If you want to copy your entire setup from one computer to another, there are useful features that you can rely on such as Time Machine and Migration Assistant. However, if you prefer moving your files selectively to a new machine without losing all your user preferences, there is a way to do it. You only need to know which files to move. Migration Assistant is the suitable way to go if you’re planning to move everything, but if you’re interested in capturing Preferences related to the OS, like Dock and trackpad settings, follow the instructions below.
Setting Up Your New Mac
First, you need to make sure your new Mac is configured the same way as your old user. Your account name, or short name, of your account is the most important thing you need to know.
STEP 1: If you’re not sure what your account name is, check the name of your home folder — that is the same as your account name.
STEP 2: Next, make sure that the account name for your user on the new Mac exactly matches with that of your old.
Preparing Your Transfer Media
The best type of removable media to handle this process is with a USB drive, or if you don’t have one, you can use a hard drive. It can be helpful if you recreate the original file path when organizing your media. For example, if you have a file from the location: /Users/yourname/Library/Preferences, you could put that in a folder with the exact same file path in order to avoid misplacing them on the new system. This is particularly necessary because preference files in the wrong location is considered useless.
Copying Your Home Folder
All the contents saved on your home folder should be successfully carried over to your new Mac. This is where most users keep their files, so obviously moving everything in here going to your new Mac should be a piece of cake.
STEP 1: Copy everything except the Library folder. Do this by simply dragging and dropping the files, similar as to how you would with a normal directory. You’re going to deal with the Library folder on the next phase.
Copying Relevant Files in the Library Folder
User preferences in the macOS can be stored in a couple of places. The ideal location is ~/Library/Preferences, which is where macOS’ system application typically use.
STEP 1: To access it, locate the Library folder inside your user folder.
NOTE: In the sample screenshot below, the folder name of the user is “alexander” where the Library folder is found.
STEP 2: You can also access it by clicking on the Go menu at the top, then selecting the Go to Folder option. In the Go to the folder field, enter the path “~/Library/Preferences” and then click Go.
NOTE: In this folder, you will find a number of Property Lists or PLISTs, which are the actual files that contain your preferences.
You have two options to take: the first one is by copying over every file in here. However, if you don’t also copy over all the apps associated with those preferences, you’ll get a lot of junk. So, it’s better if you copy everything that starts with “com.apple.” These are the preferences that are solely related to macOS system programs, like the Dock and other Apple products like the Final Cut Pro.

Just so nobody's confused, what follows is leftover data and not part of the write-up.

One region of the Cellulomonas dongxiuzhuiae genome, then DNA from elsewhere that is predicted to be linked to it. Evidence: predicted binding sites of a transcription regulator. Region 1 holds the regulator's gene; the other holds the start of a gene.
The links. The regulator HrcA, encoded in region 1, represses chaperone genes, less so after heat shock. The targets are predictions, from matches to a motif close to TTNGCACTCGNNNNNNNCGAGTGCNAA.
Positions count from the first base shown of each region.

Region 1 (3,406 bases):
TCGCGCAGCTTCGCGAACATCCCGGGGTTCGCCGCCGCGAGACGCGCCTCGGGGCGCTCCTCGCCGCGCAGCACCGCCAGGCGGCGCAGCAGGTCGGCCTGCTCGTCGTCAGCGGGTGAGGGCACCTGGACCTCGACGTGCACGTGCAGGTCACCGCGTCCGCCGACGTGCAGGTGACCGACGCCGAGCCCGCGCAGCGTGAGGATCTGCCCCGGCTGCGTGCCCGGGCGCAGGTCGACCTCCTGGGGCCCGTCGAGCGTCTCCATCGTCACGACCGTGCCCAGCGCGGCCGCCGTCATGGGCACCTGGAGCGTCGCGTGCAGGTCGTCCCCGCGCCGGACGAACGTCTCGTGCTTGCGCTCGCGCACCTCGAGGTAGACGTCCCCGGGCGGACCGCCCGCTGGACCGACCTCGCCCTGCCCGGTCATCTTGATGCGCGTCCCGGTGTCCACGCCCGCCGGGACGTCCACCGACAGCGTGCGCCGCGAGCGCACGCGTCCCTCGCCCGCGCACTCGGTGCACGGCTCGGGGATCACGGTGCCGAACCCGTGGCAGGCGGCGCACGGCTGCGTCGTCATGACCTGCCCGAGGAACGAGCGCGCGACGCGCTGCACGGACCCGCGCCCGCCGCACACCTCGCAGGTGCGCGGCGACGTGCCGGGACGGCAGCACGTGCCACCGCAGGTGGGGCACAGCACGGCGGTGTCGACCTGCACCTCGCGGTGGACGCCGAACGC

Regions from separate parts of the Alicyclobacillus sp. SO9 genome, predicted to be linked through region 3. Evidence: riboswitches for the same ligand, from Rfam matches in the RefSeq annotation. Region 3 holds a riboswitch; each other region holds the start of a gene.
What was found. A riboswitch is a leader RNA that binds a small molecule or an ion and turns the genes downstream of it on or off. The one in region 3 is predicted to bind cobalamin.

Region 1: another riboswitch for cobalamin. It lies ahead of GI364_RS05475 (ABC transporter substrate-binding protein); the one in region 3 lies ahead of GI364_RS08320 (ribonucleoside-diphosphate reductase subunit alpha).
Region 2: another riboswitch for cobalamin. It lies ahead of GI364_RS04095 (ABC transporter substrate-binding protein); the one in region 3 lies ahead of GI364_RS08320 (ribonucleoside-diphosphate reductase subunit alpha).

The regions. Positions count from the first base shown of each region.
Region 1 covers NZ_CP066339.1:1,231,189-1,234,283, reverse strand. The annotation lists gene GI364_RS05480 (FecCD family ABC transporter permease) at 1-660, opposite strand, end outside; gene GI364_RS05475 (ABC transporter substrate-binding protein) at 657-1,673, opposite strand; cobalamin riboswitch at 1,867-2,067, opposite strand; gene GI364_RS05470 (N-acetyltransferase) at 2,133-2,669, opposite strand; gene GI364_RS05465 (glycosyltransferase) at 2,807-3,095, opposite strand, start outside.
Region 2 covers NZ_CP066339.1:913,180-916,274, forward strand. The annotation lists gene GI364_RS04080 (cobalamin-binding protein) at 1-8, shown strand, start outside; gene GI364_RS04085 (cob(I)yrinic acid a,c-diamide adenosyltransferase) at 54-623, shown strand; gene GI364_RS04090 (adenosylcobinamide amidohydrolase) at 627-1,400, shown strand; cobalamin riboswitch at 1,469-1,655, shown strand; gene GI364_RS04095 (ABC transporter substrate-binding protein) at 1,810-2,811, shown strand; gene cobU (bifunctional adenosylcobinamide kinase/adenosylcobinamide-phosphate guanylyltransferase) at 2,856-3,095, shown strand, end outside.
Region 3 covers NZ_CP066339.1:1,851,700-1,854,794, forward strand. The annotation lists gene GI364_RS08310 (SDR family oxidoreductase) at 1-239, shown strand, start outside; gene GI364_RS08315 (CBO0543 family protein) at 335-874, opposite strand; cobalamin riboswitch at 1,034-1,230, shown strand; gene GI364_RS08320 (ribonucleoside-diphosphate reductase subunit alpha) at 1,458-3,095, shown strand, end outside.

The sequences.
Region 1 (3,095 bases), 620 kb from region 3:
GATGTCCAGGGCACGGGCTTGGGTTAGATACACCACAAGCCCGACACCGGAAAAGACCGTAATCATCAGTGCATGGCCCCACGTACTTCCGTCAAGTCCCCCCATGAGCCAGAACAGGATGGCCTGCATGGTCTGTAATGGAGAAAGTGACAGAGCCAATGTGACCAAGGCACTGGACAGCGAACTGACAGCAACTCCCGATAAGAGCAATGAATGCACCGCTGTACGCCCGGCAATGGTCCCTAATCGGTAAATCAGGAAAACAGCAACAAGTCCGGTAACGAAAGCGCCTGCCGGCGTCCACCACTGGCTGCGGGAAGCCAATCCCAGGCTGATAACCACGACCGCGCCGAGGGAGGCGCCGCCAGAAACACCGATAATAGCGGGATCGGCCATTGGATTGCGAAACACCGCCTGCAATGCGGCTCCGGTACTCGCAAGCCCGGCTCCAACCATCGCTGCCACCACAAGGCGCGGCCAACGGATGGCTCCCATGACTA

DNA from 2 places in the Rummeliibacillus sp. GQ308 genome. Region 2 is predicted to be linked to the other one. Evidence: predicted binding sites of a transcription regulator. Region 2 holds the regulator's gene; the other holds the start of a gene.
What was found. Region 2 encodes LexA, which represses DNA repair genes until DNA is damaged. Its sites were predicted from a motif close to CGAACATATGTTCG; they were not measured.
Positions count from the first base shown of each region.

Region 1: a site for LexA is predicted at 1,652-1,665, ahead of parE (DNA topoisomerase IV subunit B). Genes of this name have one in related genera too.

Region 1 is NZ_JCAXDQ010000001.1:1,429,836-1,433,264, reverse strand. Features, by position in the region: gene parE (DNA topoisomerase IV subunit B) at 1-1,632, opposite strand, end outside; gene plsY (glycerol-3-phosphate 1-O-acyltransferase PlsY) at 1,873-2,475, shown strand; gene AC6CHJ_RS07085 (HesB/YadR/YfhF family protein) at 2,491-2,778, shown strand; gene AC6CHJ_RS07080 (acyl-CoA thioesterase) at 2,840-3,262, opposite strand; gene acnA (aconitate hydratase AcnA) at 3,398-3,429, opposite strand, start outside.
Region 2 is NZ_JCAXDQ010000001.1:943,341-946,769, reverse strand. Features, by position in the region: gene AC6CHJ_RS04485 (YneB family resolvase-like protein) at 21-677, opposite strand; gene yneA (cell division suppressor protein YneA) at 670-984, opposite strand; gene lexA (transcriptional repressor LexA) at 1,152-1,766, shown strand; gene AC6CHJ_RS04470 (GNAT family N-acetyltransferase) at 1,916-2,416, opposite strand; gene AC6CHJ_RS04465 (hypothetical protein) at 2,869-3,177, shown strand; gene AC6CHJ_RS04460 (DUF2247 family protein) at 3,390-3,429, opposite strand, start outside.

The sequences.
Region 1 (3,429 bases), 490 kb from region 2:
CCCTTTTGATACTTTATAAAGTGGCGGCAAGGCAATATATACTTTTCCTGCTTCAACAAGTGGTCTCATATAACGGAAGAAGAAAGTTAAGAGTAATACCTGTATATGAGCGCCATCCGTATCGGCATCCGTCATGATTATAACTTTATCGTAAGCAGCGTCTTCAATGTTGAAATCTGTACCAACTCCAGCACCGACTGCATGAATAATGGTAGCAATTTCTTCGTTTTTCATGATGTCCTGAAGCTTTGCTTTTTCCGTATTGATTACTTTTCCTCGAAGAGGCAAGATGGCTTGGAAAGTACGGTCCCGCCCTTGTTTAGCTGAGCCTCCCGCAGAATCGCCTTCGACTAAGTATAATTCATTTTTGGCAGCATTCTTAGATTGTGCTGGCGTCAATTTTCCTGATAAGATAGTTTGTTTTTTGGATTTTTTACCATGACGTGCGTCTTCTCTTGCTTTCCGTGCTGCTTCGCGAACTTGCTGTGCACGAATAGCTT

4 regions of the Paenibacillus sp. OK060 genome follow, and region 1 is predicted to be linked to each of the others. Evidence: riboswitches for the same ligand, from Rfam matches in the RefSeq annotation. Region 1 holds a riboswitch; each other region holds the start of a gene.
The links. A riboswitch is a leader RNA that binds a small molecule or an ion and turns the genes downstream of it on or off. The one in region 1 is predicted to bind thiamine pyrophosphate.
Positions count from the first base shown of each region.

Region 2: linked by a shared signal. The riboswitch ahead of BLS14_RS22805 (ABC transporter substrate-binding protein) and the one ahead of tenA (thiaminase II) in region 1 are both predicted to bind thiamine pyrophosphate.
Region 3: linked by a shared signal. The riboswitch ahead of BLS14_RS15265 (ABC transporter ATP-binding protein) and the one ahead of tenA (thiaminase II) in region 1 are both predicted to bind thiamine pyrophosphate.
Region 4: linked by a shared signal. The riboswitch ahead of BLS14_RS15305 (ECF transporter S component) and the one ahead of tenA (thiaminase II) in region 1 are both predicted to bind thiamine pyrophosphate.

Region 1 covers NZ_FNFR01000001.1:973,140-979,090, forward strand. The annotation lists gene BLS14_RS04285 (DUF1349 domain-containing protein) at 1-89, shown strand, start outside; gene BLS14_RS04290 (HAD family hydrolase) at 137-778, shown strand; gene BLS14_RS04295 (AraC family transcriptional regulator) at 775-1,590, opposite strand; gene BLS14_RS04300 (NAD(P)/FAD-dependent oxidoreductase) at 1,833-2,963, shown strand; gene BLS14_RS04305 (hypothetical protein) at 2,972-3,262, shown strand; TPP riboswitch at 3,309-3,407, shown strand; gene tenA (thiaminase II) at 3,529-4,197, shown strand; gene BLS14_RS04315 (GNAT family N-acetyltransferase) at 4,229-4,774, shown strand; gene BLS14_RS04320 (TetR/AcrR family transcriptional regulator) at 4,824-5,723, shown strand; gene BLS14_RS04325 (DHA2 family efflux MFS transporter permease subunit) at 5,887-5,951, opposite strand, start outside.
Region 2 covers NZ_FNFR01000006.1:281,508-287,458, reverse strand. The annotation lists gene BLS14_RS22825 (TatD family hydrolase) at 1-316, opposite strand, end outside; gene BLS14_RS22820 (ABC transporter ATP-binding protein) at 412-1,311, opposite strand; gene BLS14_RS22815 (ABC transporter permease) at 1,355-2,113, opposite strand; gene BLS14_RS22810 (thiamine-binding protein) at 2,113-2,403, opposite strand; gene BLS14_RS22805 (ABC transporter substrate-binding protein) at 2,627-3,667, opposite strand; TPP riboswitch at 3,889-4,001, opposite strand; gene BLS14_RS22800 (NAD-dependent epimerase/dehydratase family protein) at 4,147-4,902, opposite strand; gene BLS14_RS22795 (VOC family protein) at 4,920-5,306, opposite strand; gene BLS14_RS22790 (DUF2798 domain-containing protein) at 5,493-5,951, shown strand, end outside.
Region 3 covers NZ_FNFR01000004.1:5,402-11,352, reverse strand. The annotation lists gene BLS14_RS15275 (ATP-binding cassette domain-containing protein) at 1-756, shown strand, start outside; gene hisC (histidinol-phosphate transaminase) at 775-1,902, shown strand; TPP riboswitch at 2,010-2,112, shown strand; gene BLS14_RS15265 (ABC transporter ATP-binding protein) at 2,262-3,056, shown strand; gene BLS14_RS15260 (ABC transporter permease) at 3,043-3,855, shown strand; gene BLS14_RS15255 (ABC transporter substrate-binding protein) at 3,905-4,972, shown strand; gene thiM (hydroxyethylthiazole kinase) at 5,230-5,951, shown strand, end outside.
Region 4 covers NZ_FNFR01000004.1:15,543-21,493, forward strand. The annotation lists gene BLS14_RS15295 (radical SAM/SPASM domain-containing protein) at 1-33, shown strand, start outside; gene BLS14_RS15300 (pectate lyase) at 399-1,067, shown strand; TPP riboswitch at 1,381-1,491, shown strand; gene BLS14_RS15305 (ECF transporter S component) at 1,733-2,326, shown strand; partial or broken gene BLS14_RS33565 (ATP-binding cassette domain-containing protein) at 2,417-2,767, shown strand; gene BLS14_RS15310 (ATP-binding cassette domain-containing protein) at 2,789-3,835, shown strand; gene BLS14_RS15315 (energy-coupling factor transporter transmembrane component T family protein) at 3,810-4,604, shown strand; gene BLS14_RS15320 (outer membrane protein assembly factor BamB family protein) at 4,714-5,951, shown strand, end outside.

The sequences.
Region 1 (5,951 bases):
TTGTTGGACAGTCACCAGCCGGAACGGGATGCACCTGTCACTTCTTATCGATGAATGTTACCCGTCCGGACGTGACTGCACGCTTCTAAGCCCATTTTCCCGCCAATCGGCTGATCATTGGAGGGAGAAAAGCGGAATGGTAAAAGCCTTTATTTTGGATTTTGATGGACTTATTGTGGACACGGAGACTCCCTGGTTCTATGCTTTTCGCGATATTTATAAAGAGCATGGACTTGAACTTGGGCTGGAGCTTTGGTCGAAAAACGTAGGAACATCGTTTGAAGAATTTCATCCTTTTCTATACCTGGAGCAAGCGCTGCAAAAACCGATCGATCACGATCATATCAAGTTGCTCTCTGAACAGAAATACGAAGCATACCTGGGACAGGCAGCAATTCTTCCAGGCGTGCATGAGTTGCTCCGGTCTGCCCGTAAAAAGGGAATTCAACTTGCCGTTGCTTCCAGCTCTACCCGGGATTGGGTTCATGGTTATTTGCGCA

STEP 3: Drag and drop the files you have selected into the correct folder on your transfer media.
Next thing you need to do is the tricky task of copying over applications. Not all applications place their files in a single location, so you will have to search through your system to make sure you’ve got everything that application needs. Because of this, it is recommended to do a fresh install on the new system.
If you need to copy an application manually, you should try to bring along its files.
STEP 1: To help you locate all of them, it would be helpful to use an app called AppCleaner.
NOTE: This app helps users uninstall applications by revealing all the files associated with that particular app. It searches a few certain places for files that includes the given app’s name.
STEP 2: You can search for an application’s related files by dragging and dropping its icon in the AppCleaner window.
STEP 3: To view a file’s location in Finder, click the magnifying glass as shown in the image below.
NOTE: We used the Firefox program as an example. Take note that there are some files that are not needed to be transferred. For example, you don’t need logs, crash reports, or anything stored in the /var/ path. This is because all these components will get rebuilt on the new system as needed. The files in the ~Library/Application Support/ path are normally unnecessary as well.
You probably will have a hard time copying larger apps like Photoshop. Applications like that usually litter your system with files, and it’s a challenge to be able to collate them all. There are also licensing files you probably don’t have access to. You can export workspaces and keyboard shortcuts separately, which is normal, and that’s usually what people would want to preserve.
STEP 1: Once you have your transfer media loaded up, copy everything onto your new system and then reboot it.
STEP 2: Test everything and make sure that you were able to copy all the important files before disposing your old Mac system.